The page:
My admonition this week dwells with a section of Nigerian–the North and it is a do-no-favors essay, call it the truth, or falsehood, call it nonsense, be bitter or be complimentary about it, I really do not care–or better still I care enough to tell us the way I see it.

The words of Malcolm X sums up my next few paragraphs. “You’re not supposed to be so blind with patriotism that you can’t face reality. Wrong is wrong, no matter who says it.”

The myth–Aboki is supposedly an Hausa term that is used to describe the man up North, he may be hausa, nupe, berom, fulani, shua, but largely he is ignorantly Hausa to all and poor, he is either mai-guard (gateman), mai-ruwa (water), mai shai (tea), mai-doya (yam), mai-reke (sugarcane), mai-miaa (blackmarket fuel); whatever he is, he just has to be mai-something or mai-everything. He is a symbolism today to other Nigerians of violence and false face of Islam. He is ‘misunderstandingly’ understood.

Then we have the Alhaji, he is everything above ‘cept that he is presumed rich, and in recent times dangerous too, he could be a sponsor of Boko Haram too, but for a ‘typical’ southerner, there is the allure of his riches whether via politics, oil, or ‘voodoo’ who cares. He is there in abuja, port harcourt and lagos. He really doesn’t care about his North, he is a hypocrite to the core without his knowledge.

Now to more of those mythical realities and issues, that has left a region on her knees, no other time than now has the North faced an identity crisis and fight within herself. Who are the Hausas, who are the Fulanis, and how about the Hausa- Fulanis, what really is the place of the Islam North, real, media creation and when or how really did Boko Haram begin, how about the Christians in the North?

Is the North still united as was the case, what about her oligarchy and a few leftist socialist activists that set the talakawa agenda, what happened?

What is it that needs to be understood about the alamanjiri system and institutional begging in the North?

Now wait, this is a lie but who is afraid, I challenge any Christian to explain the myth of killing in the name of religion because there are 70 virgins somewhere. And before we scream, has the North been this violent, is it really about marginalization and if indeed, who marginalized who, Abacha, Shagari or IBB, it certainly isn’t  the new kid on the bloc Jonathan, that doesn’t even know Zungeru or Toro?

During the week, it was Jonathan violates Nigerian laws, corners N3billion general hospital for own town, Otuoke. Can Namadi violate the law too, imagine if Northern governors violate the law to bring hospitals and good roads and schools even in their villages?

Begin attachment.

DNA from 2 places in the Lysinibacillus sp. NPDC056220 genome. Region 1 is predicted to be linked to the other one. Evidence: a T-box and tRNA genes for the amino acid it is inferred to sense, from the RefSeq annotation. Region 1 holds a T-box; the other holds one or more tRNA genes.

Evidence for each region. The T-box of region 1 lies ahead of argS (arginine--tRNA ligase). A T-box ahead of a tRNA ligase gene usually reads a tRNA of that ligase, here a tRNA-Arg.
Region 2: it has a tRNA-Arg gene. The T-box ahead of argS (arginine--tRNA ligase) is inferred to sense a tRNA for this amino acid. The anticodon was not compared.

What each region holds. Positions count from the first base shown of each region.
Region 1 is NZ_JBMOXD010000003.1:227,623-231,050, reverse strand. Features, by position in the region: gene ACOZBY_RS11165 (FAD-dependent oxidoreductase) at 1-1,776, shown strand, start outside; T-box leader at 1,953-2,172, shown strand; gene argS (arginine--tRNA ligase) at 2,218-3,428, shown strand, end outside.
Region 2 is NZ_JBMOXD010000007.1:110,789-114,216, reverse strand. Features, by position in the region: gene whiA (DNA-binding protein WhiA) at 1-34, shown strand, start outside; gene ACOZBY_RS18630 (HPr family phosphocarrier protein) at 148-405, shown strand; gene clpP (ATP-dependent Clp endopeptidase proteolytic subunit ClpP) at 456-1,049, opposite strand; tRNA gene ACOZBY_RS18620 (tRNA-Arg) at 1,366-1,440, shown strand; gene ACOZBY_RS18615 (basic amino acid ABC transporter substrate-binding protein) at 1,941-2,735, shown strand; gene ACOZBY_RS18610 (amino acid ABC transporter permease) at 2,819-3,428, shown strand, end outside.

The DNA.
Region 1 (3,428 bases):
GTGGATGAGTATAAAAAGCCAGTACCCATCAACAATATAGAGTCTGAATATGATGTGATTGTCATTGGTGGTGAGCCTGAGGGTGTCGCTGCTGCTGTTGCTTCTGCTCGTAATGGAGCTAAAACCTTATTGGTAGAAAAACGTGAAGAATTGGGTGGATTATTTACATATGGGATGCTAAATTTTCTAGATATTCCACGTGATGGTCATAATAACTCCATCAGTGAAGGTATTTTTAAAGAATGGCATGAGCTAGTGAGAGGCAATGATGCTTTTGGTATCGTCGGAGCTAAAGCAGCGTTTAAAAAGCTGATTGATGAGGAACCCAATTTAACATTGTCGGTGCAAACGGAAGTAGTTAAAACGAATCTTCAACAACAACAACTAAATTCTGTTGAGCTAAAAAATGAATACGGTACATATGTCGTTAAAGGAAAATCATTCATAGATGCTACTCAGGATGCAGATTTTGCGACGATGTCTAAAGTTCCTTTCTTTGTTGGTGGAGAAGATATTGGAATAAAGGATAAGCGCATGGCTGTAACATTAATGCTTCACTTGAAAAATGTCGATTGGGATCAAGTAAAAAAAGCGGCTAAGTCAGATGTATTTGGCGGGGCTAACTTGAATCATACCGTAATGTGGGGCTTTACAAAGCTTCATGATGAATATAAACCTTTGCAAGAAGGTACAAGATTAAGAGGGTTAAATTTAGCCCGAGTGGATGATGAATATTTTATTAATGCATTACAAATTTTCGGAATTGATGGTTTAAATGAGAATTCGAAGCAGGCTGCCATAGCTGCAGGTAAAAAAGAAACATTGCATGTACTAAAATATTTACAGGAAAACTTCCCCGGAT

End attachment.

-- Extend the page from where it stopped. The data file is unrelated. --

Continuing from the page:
The North and the agitating Middle Belt is an emotional wreck, a perfect picture of an abused bride, that today is even afraid of a hug of reconciliation, with rehabilitation and reconstruction a far cry.

If the North decides to go away from Nigeria, will the other component part fight to keep it and would it be really 19 states, is Plateau North, when there’s no love lost between the Plateau people and the North, does Taraba believe in North, Southern Kaduna, parts of Nassarawa, Benue, Kogi etc?

People still believe that up North we are all empty land mass and goats, unproductive, and leeching termites stuck on Nigeria because of the oil, if not, why the hue and cry of PIB when Zamfara’s mines are gold for the asking and we could develop a self-sufficient and exportable agrarian community?

We don’t share Boko Haram’s ideologies, according to Borno state governor, Kashim Shettima, but really who believes him or us. What is the arewa ideology?

Everyone is on a blame ride, the bulk stops at Jonathan’s table, but as ‘Northerners’ have we blamed brother TY Danjuma, or alfa IBB, mallam Lamido, dr. Babangida Aliyu or rev Yuguda and Ministers, legislators, and their ilks, what examples have they set?

So much is wrong with the North–I challenge my brothers from Katsina/Jigawa/Kebbi/Zamfara etc to tell me two companies that make 30 million naira a month after salaries are paid and utilities are sorted.

Niger State Governor, Dr Babangida Aliyu who happens to be one of the gubernatorial problems in the North, laments that the economy of the North has crumbled due to insecurity unleashed on the region by Boko Haram insurgents.

He regrets the huge army of unemployed youths in the North pointing out that there was urgent need for the revival of the Northern economy and job creation. But how are we doing that, other than power must come back to the night, and our usual its a birthright mentality.

How many Ashaka/Larfarge cement companies do we have in the North, NASCO in Jos is dead, funeral rites only being delayed baring a miracle. Same for the Kaduna textiles industry.

What and where have the billions of 14years gone to in the North? Universities out of private initiative litter the South and up here what are we doing, arguing who has suffered more casualties between Christians/Muslims.